I'm a full tonal range kinda guy. Yes, I do like lots of contrast, but recording a scene you are left to the limitations of your recording device. Digital sensors have improved tremendously over the years, but the process of converting to jpeg and then converting to a monitor a lot of that range is lost. Working from an uncompressed, all the detail there RAW file is the best way to start processing an image. NEARLY everything in the scene is there, it just needs to be coaxed out.
Tone mapping to the rescue. This program allows you to plot the parameters of your image so the range can be displayed on whatever medium you are using. Most common...your monitor and printer ranges.
For this image the jpeg displayed the pool inky black with a total lack of detail on the water. The white lily was just that blown out white lacking any detail. As I planned on working the final display image in the orton style I knew it even had its limitations. Primarily the process makes the shadows extremely dark and fuzzing up the highlight details while increasing saturation. Not a bad thing but you have to control them.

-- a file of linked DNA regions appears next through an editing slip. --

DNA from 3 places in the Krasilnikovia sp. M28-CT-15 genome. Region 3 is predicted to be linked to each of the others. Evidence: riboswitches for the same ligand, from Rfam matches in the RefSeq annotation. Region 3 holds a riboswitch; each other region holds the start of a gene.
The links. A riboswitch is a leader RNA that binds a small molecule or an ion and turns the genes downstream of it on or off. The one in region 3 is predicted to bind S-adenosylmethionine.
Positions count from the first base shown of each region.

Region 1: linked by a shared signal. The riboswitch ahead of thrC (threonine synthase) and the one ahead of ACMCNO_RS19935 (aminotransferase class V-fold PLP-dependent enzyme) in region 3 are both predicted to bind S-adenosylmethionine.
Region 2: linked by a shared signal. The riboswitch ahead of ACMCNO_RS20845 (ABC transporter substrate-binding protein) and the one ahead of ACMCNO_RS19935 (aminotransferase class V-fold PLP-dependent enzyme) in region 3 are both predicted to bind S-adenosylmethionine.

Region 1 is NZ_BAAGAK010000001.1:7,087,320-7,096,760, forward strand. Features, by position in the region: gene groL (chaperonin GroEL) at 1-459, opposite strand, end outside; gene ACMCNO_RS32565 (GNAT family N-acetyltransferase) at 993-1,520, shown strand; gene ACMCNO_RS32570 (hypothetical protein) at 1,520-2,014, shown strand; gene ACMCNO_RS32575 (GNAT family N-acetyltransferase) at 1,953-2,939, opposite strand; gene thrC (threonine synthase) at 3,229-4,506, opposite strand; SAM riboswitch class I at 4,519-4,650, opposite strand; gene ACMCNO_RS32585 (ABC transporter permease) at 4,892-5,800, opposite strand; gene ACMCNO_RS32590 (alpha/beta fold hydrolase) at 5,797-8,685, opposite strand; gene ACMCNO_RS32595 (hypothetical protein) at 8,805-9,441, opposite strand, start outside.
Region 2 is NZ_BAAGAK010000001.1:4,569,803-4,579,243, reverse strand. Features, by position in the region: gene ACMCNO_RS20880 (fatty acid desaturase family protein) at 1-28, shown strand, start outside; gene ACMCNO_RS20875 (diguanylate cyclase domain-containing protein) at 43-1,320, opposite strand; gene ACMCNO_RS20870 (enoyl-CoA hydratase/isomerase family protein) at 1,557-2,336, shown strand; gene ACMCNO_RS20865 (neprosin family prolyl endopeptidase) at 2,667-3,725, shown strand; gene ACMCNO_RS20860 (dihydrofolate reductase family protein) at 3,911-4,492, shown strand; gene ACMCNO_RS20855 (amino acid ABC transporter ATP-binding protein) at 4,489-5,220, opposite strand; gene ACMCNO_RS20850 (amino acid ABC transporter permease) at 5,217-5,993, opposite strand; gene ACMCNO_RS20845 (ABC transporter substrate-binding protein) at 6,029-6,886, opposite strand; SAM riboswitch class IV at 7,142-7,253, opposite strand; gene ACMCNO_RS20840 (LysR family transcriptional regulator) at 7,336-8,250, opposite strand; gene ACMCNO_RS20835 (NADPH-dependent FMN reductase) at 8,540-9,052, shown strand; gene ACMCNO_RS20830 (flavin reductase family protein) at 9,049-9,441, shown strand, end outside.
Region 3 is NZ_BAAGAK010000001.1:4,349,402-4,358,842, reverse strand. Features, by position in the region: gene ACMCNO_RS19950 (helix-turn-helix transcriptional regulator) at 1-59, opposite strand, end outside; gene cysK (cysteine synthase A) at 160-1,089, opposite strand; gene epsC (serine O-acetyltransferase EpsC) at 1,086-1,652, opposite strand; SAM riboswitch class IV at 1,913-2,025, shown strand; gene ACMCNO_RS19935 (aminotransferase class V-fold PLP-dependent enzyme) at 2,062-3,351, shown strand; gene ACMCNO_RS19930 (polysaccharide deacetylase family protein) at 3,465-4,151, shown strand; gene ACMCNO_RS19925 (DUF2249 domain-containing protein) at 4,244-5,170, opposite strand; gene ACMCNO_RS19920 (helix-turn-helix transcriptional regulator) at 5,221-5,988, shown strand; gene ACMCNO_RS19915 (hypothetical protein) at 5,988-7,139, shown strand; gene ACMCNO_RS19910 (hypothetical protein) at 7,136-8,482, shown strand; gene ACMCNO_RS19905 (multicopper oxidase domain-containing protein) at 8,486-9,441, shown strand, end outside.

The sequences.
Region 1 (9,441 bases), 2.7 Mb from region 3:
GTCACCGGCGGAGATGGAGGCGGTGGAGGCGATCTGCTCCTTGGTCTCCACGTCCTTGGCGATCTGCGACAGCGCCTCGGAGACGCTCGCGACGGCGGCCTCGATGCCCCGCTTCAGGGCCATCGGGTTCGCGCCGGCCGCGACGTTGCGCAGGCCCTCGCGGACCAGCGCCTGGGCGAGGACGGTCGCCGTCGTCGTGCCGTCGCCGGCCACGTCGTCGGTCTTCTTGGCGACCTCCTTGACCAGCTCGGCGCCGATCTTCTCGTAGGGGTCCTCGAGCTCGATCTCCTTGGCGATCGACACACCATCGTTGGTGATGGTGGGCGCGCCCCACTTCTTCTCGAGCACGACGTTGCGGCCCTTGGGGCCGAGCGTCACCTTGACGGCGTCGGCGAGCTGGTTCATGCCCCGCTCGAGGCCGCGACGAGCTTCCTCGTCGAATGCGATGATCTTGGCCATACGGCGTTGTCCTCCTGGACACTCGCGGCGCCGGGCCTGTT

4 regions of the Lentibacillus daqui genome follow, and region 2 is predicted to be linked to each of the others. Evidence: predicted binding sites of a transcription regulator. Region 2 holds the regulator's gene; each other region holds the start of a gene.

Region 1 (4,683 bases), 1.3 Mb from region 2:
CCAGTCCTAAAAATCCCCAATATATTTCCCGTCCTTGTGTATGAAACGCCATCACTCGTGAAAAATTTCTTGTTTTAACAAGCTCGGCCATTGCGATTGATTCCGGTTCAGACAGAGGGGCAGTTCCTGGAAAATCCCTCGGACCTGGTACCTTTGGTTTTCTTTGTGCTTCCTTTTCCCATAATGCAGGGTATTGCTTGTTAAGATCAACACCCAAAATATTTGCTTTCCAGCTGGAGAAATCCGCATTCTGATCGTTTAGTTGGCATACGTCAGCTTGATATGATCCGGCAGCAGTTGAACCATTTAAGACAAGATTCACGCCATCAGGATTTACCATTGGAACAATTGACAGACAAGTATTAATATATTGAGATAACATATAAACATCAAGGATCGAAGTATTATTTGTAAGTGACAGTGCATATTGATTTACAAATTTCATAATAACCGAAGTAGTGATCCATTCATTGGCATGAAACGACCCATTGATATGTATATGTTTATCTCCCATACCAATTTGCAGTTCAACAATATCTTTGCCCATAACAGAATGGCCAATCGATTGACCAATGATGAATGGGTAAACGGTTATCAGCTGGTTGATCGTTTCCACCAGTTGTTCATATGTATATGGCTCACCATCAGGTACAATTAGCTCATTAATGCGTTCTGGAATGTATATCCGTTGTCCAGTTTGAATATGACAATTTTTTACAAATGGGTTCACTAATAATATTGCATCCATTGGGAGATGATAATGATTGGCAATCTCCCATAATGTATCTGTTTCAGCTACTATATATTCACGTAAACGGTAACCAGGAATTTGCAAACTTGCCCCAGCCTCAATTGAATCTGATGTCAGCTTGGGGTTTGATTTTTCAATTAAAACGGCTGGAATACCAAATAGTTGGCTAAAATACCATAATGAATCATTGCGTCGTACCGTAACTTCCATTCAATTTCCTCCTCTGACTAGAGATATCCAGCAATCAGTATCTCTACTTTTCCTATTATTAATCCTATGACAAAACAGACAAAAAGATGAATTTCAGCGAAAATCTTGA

The RAW image here was opened with "camera settings". The tonal range was mapped to to have a lot of highlight and shadow detail. Micro contrast and detail settings were kept to max so I would have a realistic image and detail to work with.
The orton style proceeded with the base image being duplicated into a new background layer. That layer was given the equivalent of a one stop exposure increase then blurred at a 25 pixel range. I used the "color burn" option for the blending of the layers and they were merged. Once that was done I used virtual photographer to emphasize the color contrasts similar to the old Fuji 'chromes printed on Cibachrome printing material
This image will appear tonight, framed and ready to go at the final Monrovia Art Walk tonight. You can see it (and me) out in front of the Paint n Play Art Studio and Gallery from 6:30-9:30PM.
2 days ago